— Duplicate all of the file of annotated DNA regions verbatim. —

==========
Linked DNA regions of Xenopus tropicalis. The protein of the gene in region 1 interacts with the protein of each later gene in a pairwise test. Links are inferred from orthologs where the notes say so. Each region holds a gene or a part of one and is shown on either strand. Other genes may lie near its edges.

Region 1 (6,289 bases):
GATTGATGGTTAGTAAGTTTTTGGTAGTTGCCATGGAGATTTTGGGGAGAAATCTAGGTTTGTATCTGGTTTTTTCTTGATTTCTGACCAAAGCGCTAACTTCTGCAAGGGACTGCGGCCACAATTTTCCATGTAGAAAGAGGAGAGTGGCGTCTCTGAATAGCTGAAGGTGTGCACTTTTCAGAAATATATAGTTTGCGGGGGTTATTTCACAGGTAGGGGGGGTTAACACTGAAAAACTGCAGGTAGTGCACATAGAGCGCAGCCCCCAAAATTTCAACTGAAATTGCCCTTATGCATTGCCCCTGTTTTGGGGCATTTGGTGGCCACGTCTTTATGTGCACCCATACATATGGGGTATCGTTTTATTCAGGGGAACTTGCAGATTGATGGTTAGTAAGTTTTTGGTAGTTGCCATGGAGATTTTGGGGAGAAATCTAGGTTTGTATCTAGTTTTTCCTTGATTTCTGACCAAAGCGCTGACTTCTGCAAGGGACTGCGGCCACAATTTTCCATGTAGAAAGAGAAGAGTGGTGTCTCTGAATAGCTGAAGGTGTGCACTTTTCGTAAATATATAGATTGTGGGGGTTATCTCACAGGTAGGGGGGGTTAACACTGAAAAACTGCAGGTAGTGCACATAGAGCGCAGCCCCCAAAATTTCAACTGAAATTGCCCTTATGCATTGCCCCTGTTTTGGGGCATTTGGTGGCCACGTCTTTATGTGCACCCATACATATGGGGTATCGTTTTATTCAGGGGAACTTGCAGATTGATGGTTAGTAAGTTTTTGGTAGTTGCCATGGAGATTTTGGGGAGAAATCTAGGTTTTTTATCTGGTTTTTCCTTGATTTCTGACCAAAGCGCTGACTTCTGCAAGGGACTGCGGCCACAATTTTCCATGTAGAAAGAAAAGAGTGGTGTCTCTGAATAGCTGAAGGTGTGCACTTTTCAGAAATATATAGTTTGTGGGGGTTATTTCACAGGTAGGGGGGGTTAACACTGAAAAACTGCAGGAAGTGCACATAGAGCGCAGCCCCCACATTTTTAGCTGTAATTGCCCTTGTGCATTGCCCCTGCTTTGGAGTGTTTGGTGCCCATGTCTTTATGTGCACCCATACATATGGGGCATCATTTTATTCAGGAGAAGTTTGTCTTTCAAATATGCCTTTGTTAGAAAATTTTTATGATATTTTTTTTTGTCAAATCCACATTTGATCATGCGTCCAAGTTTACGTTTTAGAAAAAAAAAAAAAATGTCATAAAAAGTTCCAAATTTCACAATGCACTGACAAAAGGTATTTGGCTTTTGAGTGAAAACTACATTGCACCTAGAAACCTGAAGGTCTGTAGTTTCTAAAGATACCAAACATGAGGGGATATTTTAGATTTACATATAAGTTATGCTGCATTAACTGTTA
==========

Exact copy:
Linked DNA regions of Xenopus tropicalis. The protein of the gene in region 1 interacts with the protein of each later gene in a pairwise test. Links are inferred from orthologs where the notes say so. Each region holds a gene or a part of one and is shown on either strand. Other genes may lie near its edges.

Region 1 (6,289 bases):
GATTGATGGTTAGTAAGTTTTTGGTAGTTGCCATGGAGATTTTGGGGAGAAATCTAGGTTTGTATCTGGTTTTTTCTTGATTTCTGACCAAAGCGCTAACTTCTGCAAGGGACTGCGGCCACAATTTTCCATGTAGAAAGAGGAGAGTGGCGTCTCTGAATAGCTGAAGGTGTGCACTTTTCAGAAATATATAGTTTGCGGGGGTTATTTCACAGGTAGGGGGGGTTAACACTGAAAAACTGCAGGTAGTGCACATAGAGCGCAGCCCCCAAAATTTCAACTGAAATTGCCCTTATGCATTGCCCCTGTTTTGGGGCATTTGGTGGCCACGTCTTTATGTGCACCCATACATATGGGGTATCGTTTTATTCAGGGGAACTTGCAGATTGATGGTTAGTAAGTTTTTGGTAGTTGCCATGGAGATTTTGGGGAGAAATCTAGGTTTGTATCTAGTTTTTCCTTGATTTCTGACCAAAGCGCTGACTTCTGCAAGGGACTGCGGCCACAATTTTCCATGTAGAAAGAGAAGAGTGGTGTCTCTGAATAGCTGAAGGTGTGCACTTTTCGTAAATATATAGATTGTGGGGGTTATCTCACAGGTAGGGGGGGTTAACACTGAAAAACTGCAGGTAGTGCACATAGAGCGCAGCCCCCAAAATTTCAACTGAAATTGCCCTTATGCATTGCCCCTGTTTTGGGGCATTTGGTGGCCACGTCTTTATGTGCACCCATACATATGGGGTATCGTTTTATTCAGGGGAACTTGCAGATTGATGGTTAGTAAGTTTTTGGTAGTTGCCATGGAGATTTTGGGGAGAAATCTAGGTTTTTTATCTGGTTTTTCCTTGATTTCTGACCAAAGCGCTGACTTCTGCAAGGGACTGCGGCCACAATTTTCCATGTAGAAAGAAAAGAGTGGTGTCTCTGAATAGCTGAAGGTGTGCACTTTTCAGAAATATATAGTTTGTGGGGGTTATTTCACAGGTAGGGGGGGTTAACACTGAAAAACTGCAGGAAGTGCACATAGAGCGCAGCCCCCACATTTTTAGCTGTAATTGCCCTTGTGCATTGCCCCTGCTTTGGAGTGTTTGGTGCCCATGTCTTTATGTGCACCCATACATATGGGGCATCATTTTATTCAGGAGAAGTTTGTCTTTCAAATATGCCTTTGTTAGAAAATTTTTATGATATTTTTTTTTGTCAAATCCACATTTGATCATGCGTCCAAGTTTACGTTTTAGAAAAAAAAAAAAAATGTCATAAAAAGTTCCAAATTTCACAATGCACTGACAAAAGGTATTTGGCTTTTGAGTGAAAACTACATTGCACCTAGAAACCTGAAGGTCTGTAGTTTCTAAAGATACCAAACATGAGGGGATATTTTAGATTTACATATAAGTTATGCTGCATTAACTGTTA